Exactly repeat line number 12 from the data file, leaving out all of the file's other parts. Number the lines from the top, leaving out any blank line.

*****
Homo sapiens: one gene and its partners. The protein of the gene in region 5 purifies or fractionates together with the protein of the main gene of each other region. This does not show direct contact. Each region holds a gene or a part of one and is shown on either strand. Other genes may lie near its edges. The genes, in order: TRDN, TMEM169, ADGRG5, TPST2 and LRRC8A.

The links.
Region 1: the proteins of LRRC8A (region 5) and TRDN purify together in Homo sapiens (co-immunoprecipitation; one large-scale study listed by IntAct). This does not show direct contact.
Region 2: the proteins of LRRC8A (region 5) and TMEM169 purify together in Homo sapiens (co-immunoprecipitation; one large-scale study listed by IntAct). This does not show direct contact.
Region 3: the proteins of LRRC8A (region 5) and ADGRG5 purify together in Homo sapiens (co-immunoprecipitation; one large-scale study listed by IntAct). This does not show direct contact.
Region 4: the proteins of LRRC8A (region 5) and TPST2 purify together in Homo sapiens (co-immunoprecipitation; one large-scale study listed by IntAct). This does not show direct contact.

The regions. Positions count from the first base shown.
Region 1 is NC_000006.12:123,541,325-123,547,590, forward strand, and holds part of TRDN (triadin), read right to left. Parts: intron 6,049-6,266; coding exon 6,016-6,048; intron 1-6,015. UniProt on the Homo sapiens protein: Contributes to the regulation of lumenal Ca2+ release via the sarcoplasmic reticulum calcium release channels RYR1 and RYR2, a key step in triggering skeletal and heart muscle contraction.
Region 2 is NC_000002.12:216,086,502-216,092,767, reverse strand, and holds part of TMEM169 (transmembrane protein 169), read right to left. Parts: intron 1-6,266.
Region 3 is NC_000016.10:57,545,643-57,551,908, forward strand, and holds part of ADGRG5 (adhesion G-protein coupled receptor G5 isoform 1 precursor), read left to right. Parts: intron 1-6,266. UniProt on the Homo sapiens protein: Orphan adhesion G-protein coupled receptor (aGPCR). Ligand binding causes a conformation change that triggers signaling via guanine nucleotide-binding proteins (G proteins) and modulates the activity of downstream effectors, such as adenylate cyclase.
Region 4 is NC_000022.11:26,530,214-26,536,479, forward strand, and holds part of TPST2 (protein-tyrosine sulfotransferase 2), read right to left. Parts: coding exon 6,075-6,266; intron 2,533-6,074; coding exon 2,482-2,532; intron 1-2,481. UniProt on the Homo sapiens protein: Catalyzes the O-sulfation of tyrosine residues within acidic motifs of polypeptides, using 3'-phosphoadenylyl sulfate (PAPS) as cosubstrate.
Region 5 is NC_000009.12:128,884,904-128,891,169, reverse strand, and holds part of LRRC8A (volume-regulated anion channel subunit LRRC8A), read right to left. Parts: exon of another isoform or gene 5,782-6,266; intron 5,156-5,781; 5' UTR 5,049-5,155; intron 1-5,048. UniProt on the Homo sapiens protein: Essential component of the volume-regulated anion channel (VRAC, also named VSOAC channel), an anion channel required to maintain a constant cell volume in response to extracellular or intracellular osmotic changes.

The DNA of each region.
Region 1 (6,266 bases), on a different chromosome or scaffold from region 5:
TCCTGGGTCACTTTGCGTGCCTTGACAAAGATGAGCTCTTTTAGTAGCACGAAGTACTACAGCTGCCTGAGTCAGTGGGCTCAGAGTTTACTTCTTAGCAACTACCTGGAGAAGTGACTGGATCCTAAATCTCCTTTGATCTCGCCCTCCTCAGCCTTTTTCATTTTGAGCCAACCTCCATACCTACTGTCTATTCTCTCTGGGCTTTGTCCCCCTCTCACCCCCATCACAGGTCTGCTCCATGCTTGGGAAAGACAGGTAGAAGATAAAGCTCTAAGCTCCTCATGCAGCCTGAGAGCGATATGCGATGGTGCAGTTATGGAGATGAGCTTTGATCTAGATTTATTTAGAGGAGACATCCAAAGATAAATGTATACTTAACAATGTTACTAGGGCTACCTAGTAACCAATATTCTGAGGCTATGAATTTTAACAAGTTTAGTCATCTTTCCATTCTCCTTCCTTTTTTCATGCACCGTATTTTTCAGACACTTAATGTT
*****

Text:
Region 5 is NC_000009.12:128,884,904-128,891,169, reverse strand, and holds part of LRRC8A (volume-regulated anion channel subunit LRRC8A), read right to left. Parts: exon of another isoform or gene 5,782-6,266; intron 5,156-5,781; 5' UTR 5,049-5,155; intron 1-5,048. UniProt on the Homo sapiens protein: Essential component of the volume-regulated anion channel (VRAC, also named VSOAC channel), an anion channel required to maintain a constant cell volume in response to extracellular or intracellular osmotic changes.